Picture a streetscape, New York City at night. Even if you’ve never been you probably have a clear picture in mind. Flickering neon bar signs, the subway rattling underfoot, a solitary cop walking his midnight beat – and a backdrop of steam, pouring out of the pavements.
It’s an integral part of our perception of Manhattan. For the opening shot of Taxi Driver, Scorsese chose to show steam rising from a grill. It gives us location and mood – decrepitude, tension, and, to borrow a line from Tom Waits, a feeling “like the whole goddamn town is ready to blow”.
The plumes rising from New York’s manholes are real – but they are not the product of an ancient, broken down sewer system, or a side effect of the subway trains, as one might assume. In fact we are seeing the world’s largest steam heating networks in action.
The first city-wide heating steam networks sprang up across North America in the 1870s. In 1882, the commercial New York Steam Company completed its own network, covering Manhattan from the Battery right up to 96th Street. Its pipes delivered steam from generator plants, to paying customers the length of the city.
This steam was used in laundries, to sterilise hospital equipment, and to humidify valuable museum exhibits. Most of all, it was used to keep buildings warm during the harsh -25C winters.
At its height, the network was used by over 2,500 buildings, among them some of New York’s most famous landmarks: Grand Central Station, the Empire State Building, the Chrysler Building, Rockefeller Center. Each new skyscraper of the gilded age was a testament to the steam service’s efficiency – just plumb in and you’re set. (Some have suggested this ease of use actually contributed to the network’s decline, as lower-level customers got away with illegally tapping the main lines.)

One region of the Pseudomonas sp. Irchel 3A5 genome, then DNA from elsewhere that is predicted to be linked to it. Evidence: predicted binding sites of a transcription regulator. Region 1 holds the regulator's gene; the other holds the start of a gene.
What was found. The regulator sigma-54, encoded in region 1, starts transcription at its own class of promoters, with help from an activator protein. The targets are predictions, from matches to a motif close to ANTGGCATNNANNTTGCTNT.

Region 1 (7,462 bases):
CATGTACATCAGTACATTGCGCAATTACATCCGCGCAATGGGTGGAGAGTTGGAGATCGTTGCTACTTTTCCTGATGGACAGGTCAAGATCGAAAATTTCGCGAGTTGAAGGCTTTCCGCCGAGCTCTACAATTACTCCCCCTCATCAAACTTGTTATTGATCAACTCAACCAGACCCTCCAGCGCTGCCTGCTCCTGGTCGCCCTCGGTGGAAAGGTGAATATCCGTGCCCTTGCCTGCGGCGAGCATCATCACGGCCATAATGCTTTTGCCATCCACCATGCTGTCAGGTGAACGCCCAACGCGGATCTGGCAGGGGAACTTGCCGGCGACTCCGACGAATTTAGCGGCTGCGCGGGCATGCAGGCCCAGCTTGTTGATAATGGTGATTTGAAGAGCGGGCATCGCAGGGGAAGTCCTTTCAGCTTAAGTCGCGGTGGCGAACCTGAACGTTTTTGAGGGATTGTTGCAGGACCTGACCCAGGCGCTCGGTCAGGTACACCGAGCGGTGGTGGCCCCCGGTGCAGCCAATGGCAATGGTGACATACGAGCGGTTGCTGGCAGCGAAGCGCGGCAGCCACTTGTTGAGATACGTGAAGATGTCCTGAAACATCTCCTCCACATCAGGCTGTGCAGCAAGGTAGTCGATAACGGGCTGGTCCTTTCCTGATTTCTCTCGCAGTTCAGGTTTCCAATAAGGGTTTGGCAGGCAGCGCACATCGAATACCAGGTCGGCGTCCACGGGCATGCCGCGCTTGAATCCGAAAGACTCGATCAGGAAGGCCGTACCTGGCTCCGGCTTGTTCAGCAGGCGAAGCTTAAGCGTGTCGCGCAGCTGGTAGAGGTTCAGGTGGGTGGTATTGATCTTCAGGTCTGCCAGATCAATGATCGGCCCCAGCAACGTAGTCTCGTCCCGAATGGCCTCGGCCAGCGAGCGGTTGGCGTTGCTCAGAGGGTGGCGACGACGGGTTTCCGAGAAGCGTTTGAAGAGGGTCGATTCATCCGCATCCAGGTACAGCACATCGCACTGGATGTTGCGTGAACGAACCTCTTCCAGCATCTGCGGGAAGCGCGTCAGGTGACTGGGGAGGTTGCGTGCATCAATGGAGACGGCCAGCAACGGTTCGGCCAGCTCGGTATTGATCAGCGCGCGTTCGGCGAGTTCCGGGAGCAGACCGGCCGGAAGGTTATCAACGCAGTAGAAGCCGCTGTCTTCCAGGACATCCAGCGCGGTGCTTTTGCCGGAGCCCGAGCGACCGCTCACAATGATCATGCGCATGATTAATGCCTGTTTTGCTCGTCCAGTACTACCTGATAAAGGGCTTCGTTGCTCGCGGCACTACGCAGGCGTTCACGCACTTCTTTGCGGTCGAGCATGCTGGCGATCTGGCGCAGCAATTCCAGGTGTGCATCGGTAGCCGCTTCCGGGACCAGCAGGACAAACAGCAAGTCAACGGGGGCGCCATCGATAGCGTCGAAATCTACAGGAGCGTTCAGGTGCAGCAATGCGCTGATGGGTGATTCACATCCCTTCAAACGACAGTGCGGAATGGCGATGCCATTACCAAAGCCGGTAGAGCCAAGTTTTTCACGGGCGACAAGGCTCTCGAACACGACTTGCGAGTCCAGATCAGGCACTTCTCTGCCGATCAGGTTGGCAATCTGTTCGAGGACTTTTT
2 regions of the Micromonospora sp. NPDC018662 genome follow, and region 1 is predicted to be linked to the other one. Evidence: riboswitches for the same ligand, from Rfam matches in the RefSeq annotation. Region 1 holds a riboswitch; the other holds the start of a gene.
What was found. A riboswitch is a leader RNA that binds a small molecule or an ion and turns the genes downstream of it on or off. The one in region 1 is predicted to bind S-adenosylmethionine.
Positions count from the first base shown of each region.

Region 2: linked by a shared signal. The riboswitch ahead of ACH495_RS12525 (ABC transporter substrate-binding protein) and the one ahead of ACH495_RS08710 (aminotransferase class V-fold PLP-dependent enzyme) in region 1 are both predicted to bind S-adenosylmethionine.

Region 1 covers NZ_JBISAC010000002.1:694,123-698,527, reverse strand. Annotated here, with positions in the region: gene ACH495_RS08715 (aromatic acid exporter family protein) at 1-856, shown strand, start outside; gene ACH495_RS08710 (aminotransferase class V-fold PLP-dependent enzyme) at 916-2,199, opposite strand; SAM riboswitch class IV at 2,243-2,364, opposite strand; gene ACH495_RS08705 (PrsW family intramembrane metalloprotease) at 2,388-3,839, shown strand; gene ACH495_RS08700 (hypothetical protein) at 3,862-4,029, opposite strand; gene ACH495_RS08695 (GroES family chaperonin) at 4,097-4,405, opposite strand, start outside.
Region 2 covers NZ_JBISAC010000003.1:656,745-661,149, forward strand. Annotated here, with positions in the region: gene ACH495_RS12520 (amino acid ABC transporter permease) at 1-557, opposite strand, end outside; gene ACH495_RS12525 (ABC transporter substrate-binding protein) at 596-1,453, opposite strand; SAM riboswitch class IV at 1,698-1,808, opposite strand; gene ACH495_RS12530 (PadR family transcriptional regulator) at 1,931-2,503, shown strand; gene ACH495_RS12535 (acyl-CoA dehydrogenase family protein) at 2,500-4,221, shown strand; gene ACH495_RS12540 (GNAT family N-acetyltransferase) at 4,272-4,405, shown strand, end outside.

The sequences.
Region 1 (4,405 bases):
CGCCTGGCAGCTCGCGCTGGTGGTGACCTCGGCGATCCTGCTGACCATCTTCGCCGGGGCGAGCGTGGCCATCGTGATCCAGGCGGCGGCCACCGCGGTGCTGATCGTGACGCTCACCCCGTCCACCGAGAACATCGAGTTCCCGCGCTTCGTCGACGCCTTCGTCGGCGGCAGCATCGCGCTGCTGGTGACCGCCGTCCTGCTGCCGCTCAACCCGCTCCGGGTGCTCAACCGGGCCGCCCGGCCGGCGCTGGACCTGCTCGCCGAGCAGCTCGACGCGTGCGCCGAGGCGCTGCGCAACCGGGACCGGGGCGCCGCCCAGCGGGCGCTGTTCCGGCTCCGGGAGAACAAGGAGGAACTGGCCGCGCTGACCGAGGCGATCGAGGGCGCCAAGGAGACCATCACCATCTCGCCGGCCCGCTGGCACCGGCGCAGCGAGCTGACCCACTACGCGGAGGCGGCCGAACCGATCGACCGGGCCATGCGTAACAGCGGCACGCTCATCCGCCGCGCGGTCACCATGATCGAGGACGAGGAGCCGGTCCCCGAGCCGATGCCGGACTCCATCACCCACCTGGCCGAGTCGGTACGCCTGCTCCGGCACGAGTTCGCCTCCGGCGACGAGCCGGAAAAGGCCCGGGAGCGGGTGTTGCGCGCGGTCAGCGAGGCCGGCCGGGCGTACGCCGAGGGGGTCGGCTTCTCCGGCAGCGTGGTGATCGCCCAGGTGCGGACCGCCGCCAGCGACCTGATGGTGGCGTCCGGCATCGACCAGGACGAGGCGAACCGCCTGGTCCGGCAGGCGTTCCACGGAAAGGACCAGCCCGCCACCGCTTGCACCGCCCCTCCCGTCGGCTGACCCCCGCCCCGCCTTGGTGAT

What is really going on under the streets of New York. Image: Con Edison.
Though today it serves only 1,800 buildings the network is still going strong. It’s now owned by the power giant Con Edison, and its scale is still incredible: three thousand vents and manholes pepper a network which comprises 105 miles of piping, taking 11m tonnes of steam around the city.
But even with an army of workers maintaining the ancient pipes, things have occasionally gone wrong. Since 1987 there have been 12 steam pipe explosions in the city. Two people were killed in 1989; in 2007 an explosion at a busy intersection during rush hour injured 45. Eye witness accounts describe a boiling plume of steam rose as high as the nearby 77-story Chrysler building.
That’s not the only reason more cities haven’t built their own steam heating networks: a system like this can only ever be viable in a big, densely-populated area like Manhattan. The infrastructure of heavily insulated ceramic piping doesn’t come cheap, so must service whole blocks, rather than individual buildings. Similarly the system relies both on a huge centralised boiler system and injections of waste steam from large power plants located close by. None of this is easy to replicate in a city that already exists.
Incidentally, the stuff we see rising from manholes isn’t steam from inside the system at all. On cold, wet nights, rain and other condensation enters the ventilation system where it comes into contact with the hot pipes. The result is perfectly harmless plumes of water vapour, pouring up from the streets.